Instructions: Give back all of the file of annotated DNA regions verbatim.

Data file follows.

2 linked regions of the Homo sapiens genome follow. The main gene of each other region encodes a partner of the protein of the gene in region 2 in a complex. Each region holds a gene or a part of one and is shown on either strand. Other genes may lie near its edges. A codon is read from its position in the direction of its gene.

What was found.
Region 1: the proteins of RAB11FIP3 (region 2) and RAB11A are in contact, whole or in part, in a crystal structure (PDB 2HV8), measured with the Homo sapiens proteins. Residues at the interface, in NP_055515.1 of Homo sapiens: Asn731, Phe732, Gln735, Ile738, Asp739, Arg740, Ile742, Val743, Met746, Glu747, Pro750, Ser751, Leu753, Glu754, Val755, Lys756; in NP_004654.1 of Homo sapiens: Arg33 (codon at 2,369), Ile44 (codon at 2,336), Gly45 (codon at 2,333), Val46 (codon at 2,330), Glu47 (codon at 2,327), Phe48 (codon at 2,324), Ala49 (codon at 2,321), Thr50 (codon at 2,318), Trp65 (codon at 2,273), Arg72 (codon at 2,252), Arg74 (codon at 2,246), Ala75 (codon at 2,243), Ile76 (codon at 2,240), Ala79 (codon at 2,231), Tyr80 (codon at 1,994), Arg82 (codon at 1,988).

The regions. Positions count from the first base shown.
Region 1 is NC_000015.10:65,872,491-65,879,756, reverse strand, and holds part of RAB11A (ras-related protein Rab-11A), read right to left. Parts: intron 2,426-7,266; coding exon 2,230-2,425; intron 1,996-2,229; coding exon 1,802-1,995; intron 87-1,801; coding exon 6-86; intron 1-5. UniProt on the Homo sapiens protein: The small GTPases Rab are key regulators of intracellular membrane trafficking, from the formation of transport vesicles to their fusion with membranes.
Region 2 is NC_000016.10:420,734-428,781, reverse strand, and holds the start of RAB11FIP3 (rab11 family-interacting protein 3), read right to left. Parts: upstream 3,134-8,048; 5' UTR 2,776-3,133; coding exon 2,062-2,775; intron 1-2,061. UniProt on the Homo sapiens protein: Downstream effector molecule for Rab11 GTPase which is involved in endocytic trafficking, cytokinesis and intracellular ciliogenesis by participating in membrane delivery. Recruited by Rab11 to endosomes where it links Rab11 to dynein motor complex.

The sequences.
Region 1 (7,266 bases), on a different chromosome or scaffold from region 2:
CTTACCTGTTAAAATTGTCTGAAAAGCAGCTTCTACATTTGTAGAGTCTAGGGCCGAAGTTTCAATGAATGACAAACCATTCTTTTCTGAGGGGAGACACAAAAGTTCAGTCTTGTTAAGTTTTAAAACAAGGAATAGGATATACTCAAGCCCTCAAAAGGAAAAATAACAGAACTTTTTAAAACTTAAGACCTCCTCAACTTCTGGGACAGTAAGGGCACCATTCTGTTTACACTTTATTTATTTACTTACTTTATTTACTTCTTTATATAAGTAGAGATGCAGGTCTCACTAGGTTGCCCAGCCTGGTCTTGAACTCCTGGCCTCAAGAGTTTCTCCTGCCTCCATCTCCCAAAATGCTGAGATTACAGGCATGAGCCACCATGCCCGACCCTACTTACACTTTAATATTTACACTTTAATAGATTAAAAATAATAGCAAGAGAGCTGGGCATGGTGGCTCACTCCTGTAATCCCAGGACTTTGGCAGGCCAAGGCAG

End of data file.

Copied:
2 linked regions of the Homo sapiens genome follow. The main gene of each other region encodes a partner of the protein of the gene in region 2 in a complex. Each region holds a gene or a part of one and is shown on either strand. Other genes may lie near its edges. A codon is read from its position in the direction of its gene.

What was found.
Region 1: the proteins of RAB11FIP3 (region 2) and RAB11A are in contact, whole or in part, in a crystal structure (PDB 2HV8), measured with the Homo sapiens proteins. Residues at the interface, in NP_055515.1 of Homo sapiens: Asn731, Phe732, Gln735, Ile738, Asp739, Arg740, Ile742, Val743, Met746, Glu747, Pro750, Ser751, Leu753, Glu754, Val755, Lys756; in NP_004654.1 of Homo sapiens: Arg33 (codon at 2,369), Ile44 (codon at 2,336), Gly45 (codon at 2,333), Val46 (codon at 2,330), Glu47 (codon at 2,327), Phe48 (codon at 2,324), Ala49 (codon at 2,321), Thr50 (codon at 2,318), Trp65 (codon at 2,273), Arg72 (codon at 2,252), Arg74 (codon at 2,246), Ala75 (codon at 2,243), Ile76 (codon at 2,240), Ala79 (codon at 2,231), Tyr80 (codon at 1,994), Arg82 (codon at 1,988).

The regions. Positions count from the first base shown.
Region 1 is NC_000015.10:65,872,491-65,879,756, reverse strand, and holds part of RAB11A (ras-related protein Rab-11A), read right to left. Parts: intron 2,426-7,266; coding exon 2,230-2,425; intron 1,996-2,229; coding exon 1,802-1,995; intron 87-1,801; coding exon 6-86; intron 1-5. UniProt on the Homo sapiens protein: The small GTPases Rab are key regulators of intracellular membrane trafficking, from the formation of transport vesicles to their fusion with membranes.
Region 2 is NC_000016.10:420,734-428,781, reverse strand, and holds the start of RAB11FIP3 (rab11 family-interacting protein 3), read right to left. Parts: upstream 3,134-8,048; 5' UTR 2,776-3,133; coding exon 2,062-2,775; intron 1-2,061. UniProt on the Homo sapiens protein: Downstream effector molecule for Rab11 GTPase which is involved in endocytic trafficking, cytokinesis and intracellular ciliogenesis by participating in membrane delivery. Recruited by Rab11 to endosomes where it links Rab11 to dynein motor complex.

The sequences.
Region 1 (7,266 bases), on a different chromosome or scaffold from region 2:
CTTACCTGTTAAAATTGTCTGAAAAGCAGCTTCTACATTTGTAGAGTCTAGGGCCGAAGTTTCAATGAATGACAAACCATTCTTTTCTGAGGGGAGACACAAAAGTTCAGTCTTGTTAAGTTTTAAAACAAGGAATAGGATATACTCAAGCCCTCAAAAGGAAAAATAACAGAACTTTTTAAAACTTAAGACCTCCTCAACTTCTGGGACAGTAAGGGCACCATTCTGTTTACACTTTATTTATTTACTTACTTTATTTACTTCTTTATATAAGTAGAGATGCAGGTCTCACTAGGTTGCCCAGCCTGGTCTTGAACTCCTGGCCTCAAGAGTTTCTCCTGCCTCCATCTCCCAAAATGCTGAGATTACAGGCATGAGCCACCATGCCCGACCCTACTTACACTTTAATATTTACACTTTAATAGATTAAAAATAATAGCAAGAGAGCTGGGCATGGTGGCTCACTCCTGTAATCCCAGGACTTTGGCAGGCCAAGGCAG